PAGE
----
Every man on that mountain was there to find their brother. Many volunteered knowing exactly how bad the situation was. Because they were not going to leave their brother behind. We see it over and over in the citations from SDVT-1.

For extraordinary heroism in actions against the enemy while serving in a four-man Special Reconnaissance element with SEAL Delivery Vehicle Team ONE, Naval Special Warfare Task unit, Afghanistan from 27 to 28 June 2005. Petty Officer Dietz demonstrated extraordinary heroism in the face of grave danger in the vicinity of Asadabad, Konar Province, Afghanistan. Operating in the middle of an enemy-controlled area, in extremely rugged terrain, his Special Reconnaissance element was tasked with locating a high-level Anti-Coalition Militia leader, in support of a follow-on direct action mission to disrupt enemy activity. On 28 June 2005, the element was spotted by Anti-Coalition Militia sympathizers, who immediately revealed their position to the militia fighters. As a result, the element directly encountered the enemy. Demonstrating exceptional resolve and fully understanding the gravity of the situation and his responsibility to his teammates, Petty Officer Dietz fought valiantly against the numerically superior and positionally advantaged enemy force. Remaining behind in a hailstorm of enemy fire, Petty Officer Dietz was wounded by enemy fire. Despite his injuries, he bravely fought on, valiantly defending his teammates and himself in a harrowing gunfight, until he was mortally wounded. By his undaunted courage in the face of heavy enemy fire, and absolute devotion to his teammates, Petty Officer Dietz will long be remembered for the role he played in the Global War on Terrorism. Petty Officer Dietz’ courageous and selfless heroism, exceptional professional skill, and utmost devotion to duty reflected great credit upon him and were in keeping with the highest traditions of the United States Naval Service. He gallantly gave his life for the cause of freedom.

The song sung is not really for the people behind them but for their brothers and sisters on their left and right. That is why they keep going back and will go through hell to get them.

For extraordinary heroism in actions against the enemy while serving in a four-man Special Reconnaissance element with SEAL Delivery Vehicle Team ONE, Naval Special Warfare Task unit, Afghanistan from 27 to 28 June 2005. Petty Officer Axelson demonstrated extraordinary heroism in the face of grave danger in the vicinity of Asadabad, Konar Province, Afghanistan. Operating in the middle of an enemy-controlled area, in extremely rugged terrain, his Special Reconnaissance element was tasked with locating a high-level Anti-Coalition Militia leader, in support of a follow-on direct action mission to disrupt enemy activity. On 28 June 2005, the element was spotted by Anti-Coalition Militia sympathizers, who immediately revealed their position to the militia fighters. As a result, the element directly encountered the enemy. Demonstrating exceptional resolve and fully understanding the gravity of the situation, Petty Officer Axelson’s element bravely engaged the militia, who held both a numerical and positional advantage. The ensuing firefight resulted in numerous enemy personnel killed, with several of the Navy members suffering casualties. Ignoring his injuries and demonstrating exceptional composure, Petty Officer Axelson advised the teammate closest to him to escape while he provided cover fire. With total disregard for his own life and thinking only of his teammate’s survival, he continued to attack the enemy, eliminating additional militia fighters, until he was mortally wounded by enemy fire. A champion of freedom, Petty Officer Axelson will be remembered for his self-sacrificing actions in the continuing Global War on Terrorism. By his undaunted courage, fortitude under fire, and unwavering dedication to duty, Petty Officer Axelson reflected great credit upon himself and upheld the highest traditions of the United States Naval Service. He gallantly gave his life for the cause of freedom.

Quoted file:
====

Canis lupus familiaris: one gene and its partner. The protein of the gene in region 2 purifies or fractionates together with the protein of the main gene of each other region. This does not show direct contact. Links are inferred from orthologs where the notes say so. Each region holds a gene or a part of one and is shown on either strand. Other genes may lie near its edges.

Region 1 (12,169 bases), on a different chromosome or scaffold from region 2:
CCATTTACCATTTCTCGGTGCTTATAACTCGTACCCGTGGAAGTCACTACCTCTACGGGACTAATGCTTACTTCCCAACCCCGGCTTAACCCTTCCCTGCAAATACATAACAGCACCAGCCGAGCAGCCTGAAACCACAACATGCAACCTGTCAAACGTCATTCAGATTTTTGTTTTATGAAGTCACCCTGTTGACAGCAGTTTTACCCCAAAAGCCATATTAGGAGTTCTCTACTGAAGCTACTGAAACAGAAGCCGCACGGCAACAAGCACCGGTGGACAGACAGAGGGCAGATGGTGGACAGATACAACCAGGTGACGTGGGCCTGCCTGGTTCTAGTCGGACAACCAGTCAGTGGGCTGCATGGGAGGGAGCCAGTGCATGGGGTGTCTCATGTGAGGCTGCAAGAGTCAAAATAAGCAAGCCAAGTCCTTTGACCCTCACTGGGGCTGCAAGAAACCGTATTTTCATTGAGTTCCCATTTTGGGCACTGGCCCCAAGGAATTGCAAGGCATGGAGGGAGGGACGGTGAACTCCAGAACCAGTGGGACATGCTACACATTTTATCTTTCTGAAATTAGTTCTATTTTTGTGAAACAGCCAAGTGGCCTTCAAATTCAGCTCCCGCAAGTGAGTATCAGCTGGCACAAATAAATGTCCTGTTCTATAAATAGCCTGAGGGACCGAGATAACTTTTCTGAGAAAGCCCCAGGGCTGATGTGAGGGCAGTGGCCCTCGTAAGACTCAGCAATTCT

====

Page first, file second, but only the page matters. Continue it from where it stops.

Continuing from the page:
They think not of themselves but of others.

For conspicuous gallantry and intrepidity at the risk of his life above and beyond the call of duty as the leader of a special reconnaissance element with Naval Special Warfare Task Unit Afghanistan on 27 and 28 June 2005. While leading a mission to locate a high-level anti-coalition militia leader, Lieutenant Murphy demonstrated extraordinary heroism in the face of grave danger in the vicinity of Asadabad, Konar Province, Afghanistan. On 28 June 2005, operating in an extremely rugged enemy-controlled area, Lieutenant Murphy’s team was discovered by anti-coalition militia sympathizers, who revealed their position to Taliban fighters. As a result, between 30 and 40 enemy fighters besieged his four-member team. Demonstrating exceptional resolve, Lieutenant Murphy valiantly led his men in engaging the large enemy force. The ensuing fierce firefight resulted in numerous enemy casualties, as well as the wounding of all four members of the team. Ignoring his own wounds and demonstrating exceptional composure, Lieutenant Murphy continued to lead and encourage his men. When the primary communicator fell mortally wounded, Lieutenant Murphy repeatedly attempted to call for assistance for his beleaguered teammates. Realizing the impossibility of communicating in the extreme terrain, and in the face of almost certain death, he fought his way into open terrain to gain a better position to transmit a call. This deliberate, heroic act deprived him of cover, exposing him to direct enemy fire. Finally achieving contact with his headquarters, Lieutenant Murphy maintained his exposed position while he provided his location and requested immediate support for his team. In his final act of bravery, he continued to engage the enemy until he was mortally wounded, gallantly giving his life for his country and for the cause of freedom. By his selfless leadership, courageous actions, and extraordinary devotion to duty, Lieutenant Murphy reflected great credit upon himself and upheld the highest traditions of the United States Naval Service.